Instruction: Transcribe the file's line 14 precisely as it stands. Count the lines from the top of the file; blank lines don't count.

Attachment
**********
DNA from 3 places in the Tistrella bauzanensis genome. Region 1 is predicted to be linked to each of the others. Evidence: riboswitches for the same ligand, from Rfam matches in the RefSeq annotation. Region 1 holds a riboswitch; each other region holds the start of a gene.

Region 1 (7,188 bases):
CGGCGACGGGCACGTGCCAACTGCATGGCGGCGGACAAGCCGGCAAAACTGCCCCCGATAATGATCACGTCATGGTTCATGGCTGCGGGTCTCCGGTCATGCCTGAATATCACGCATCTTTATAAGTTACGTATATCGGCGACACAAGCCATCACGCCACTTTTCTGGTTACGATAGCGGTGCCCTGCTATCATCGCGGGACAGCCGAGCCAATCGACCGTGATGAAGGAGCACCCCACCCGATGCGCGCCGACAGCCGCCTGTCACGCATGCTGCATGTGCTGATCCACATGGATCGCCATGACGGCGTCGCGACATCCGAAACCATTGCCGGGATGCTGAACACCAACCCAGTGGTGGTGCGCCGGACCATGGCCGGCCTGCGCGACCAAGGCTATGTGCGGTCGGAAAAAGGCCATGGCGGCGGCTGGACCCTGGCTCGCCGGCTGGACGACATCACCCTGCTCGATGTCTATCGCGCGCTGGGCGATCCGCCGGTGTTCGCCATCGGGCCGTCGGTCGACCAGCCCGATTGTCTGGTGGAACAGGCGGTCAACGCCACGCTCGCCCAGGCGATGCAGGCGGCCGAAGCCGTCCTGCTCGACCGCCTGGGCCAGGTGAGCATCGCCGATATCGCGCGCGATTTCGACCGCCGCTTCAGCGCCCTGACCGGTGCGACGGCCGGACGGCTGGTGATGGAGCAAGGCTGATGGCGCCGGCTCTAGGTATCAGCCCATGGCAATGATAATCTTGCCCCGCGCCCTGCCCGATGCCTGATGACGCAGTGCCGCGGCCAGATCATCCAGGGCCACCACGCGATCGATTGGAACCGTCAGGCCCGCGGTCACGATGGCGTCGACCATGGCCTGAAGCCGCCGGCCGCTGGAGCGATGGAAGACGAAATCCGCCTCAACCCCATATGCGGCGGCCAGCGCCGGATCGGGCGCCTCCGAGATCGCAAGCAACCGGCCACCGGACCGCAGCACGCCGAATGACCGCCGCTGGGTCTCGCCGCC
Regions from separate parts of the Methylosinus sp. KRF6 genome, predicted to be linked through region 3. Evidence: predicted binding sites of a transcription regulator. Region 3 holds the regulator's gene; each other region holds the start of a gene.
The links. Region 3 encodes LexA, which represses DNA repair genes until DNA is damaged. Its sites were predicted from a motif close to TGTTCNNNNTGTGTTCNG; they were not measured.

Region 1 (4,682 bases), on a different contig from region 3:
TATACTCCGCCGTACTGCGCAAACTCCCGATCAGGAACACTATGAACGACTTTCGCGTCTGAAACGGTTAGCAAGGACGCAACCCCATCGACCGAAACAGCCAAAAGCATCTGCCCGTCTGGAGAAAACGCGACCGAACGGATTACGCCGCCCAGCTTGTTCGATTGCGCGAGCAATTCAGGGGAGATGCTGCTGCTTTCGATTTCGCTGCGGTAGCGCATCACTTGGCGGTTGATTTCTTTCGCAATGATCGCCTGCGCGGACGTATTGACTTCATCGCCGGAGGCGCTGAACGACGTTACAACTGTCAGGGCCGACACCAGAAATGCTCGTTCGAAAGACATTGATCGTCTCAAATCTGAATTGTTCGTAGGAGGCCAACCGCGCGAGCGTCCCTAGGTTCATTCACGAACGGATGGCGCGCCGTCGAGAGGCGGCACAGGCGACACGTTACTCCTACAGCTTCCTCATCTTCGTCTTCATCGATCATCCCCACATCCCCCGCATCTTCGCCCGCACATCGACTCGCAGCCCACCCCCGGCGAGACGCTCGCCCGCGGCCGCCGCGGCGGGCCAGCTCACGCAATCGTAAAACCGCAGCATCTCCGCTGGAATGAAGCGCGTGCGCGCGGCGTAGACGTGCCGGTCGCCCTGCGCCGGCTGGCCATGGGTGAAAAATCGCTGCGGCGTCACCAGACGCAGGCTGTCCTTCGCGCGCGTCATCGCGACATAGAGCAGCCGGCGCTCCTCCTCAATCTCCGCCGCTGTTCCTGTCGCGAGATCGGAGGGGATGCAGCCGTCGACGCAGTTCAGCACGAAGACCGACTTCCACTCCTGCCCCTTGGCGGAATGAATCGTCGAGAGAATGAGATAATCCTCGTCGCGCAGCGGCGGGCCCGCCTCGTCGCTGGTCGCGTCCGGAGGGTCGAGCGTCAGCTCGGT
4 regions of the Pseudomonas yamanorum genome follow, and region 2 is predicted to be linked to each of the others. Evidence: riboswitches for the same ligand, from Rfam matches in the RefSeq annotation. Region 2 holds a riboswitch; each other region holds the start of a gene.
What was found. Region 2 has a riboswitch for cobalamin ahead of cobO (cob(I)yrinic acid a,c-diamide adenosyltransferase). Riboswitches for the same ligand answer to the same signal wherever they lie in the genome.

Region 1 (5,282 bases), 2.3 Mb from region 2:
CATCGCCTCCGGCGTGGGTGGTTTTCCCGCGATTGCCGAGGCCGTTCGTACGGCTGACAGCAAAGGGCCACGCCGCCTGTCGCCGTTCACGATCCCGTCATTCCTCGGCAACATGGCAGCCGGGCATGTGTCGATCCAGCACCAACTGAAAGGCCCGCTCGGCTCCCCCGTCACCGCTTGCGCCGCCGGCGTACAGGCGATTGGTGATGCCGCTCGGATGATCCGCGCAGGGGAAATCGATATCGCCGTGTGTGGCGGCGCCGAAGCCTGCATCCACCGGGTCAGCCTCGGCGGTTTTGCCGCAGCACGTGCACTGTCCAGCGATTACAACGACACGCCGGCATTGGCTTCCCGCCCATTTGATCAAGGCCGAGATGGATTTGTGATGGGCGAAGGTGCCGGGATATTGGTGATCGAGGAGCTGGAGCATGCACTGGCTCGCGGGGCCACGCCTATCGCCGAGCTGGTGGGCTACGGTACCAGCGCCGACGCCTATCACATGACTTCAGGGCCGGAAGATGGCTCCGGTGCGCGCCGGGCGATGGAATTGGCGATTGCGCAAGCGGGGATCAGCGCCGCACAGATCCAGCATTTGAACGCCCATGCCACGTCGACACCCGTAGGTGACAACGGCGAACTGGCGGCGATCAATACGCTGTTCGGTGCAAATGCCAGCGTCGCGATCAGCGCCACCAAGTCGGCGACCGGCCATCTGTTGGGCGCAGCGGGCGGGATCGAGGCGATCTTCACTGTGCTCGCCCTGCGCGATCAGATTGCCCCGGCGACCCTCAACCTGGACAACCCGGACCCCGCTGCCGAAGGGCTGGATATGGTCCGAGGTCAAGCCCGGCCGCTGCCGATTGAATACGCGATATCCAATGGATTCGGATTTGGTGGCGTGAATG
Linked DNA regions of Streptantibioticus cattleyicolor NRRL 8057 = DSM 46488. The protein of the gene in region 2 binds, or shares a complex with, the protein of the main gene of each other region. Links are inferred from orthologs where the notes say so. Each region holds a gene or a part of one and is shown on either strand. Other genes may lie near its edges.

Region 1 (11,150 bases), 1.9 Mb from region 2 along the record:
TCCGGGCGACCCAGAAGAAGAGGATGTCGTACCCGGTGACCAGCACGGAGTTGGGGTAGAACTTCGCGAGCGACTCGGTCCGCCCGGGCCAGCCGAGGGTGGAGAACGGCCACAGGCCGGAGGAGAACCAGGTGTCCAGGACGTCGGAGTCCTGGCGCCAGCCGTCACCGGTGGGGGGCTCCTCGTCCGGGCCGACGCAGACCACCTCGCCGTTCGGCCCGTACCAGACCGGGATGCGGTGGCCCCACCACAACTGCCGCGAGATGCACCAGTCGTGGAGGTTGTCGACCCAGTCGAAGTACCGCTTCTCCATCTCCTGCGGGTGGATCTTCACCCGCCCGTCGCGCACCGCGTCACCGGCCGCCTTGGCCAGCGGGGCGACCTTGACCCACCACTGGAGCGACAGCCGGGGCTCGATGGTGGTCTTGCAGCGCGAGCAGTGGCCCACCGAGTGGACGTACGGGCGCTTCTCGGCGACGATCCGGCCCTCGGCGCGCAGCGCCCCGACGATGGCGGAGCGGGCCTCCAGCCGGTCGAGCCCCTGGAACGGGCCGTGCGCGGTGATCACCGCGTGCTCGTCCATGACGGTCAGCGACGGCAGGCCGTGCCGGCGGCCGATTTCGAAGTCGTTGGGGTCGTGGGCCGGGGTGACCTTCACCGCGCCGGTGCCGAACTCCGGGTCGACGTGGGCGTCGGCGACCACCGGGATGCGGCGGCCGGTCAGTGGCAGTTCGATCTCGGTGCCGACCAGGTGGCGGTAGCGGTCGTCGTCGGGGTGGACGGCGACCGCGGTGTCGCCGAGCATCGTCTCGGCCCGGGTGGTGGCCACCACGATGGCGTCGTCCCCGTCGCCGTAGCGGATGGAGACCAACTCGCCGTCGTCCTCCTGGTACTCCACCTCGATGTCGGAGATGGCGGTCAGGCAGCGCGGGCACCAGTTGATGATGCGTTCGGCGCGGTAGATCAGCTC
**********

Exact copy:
TCCGGGCGACCCAGAAGAAGAGGATGTCGTACCCGGTGACCAGCACGGAGTTGGGGTAGAACTTCGCGAGCGACTCGGTCCGCCCGGGCCAGCCGAGGGTGGAGAACGGCCACAGGCCGGAGGAGAACCAGGTGTCCAGGACGTCGGAGTCCTGGCGCCAGCCGTCACCGGTGGGGGGCTCCTCGTCCGGGCCGACGCAGACCACCTCGCCGTTCGGCCCGTACCAGACCGGGATGCGGTGGCCCCACCACAACTGCCGCGAGATGCACCAGTCGTGGAGGTTGTCGACCCAGTCGAAGTACCGCTTCTCCATCTCCTGCGGGTGGATCTTCACCCGCCCGTCGCGCACCGCGTCACCGGCCGCCTTGGCCAGCGGGGCGACCTTGACCCACCACTGGAGCGACAGCCGGGGCTCGATGGTGGTCTTGCAGCGCGAGCAGTGGCCCACCGAGTGGACGTACGGGCGCTTCTCGGCGACGATCCGGCCCTCGGCGCGCAGCGCCCCGACGATGGCGGAGCGGGCCTCCAGCCGGTCGAGCCCCTGGAACGGGCCGTGCGCGGTGATCACCGCGTGCTCGTCCATGACGGTCAGCGACGGCAGGCCGTGCCGGCGGCCGATTTCGAAGTCGTTGGGGTCGTGGGCCGGGGTGACCTTCACCGCGCCGGTGCCGAACTCCGGGTCGACGTGGGCGTCGGCGACCACCGGGATGCGGCGGCCGGTCAGTGGCAGTTCGATCTCGGTGCCGACCAGGTGGCGGTAGCGGTCGTCGTCGGGGTGGACGGCGACCGCGGTGTCGCCGAGCATCGTCTCGGCCCGGGTGGTGGCCACCACGATGGCGTCGTCCCCGTCGCCGTAGCGGATGGAGACCAACTCGCCGTCGTCCTCCTGGTACTCCACCTCGATGTCGGAGATGGCGGTCAGGCAGCGCGGGCACCAGTTGATGATGCGTTCGGCGCGGTAGATCAGCTC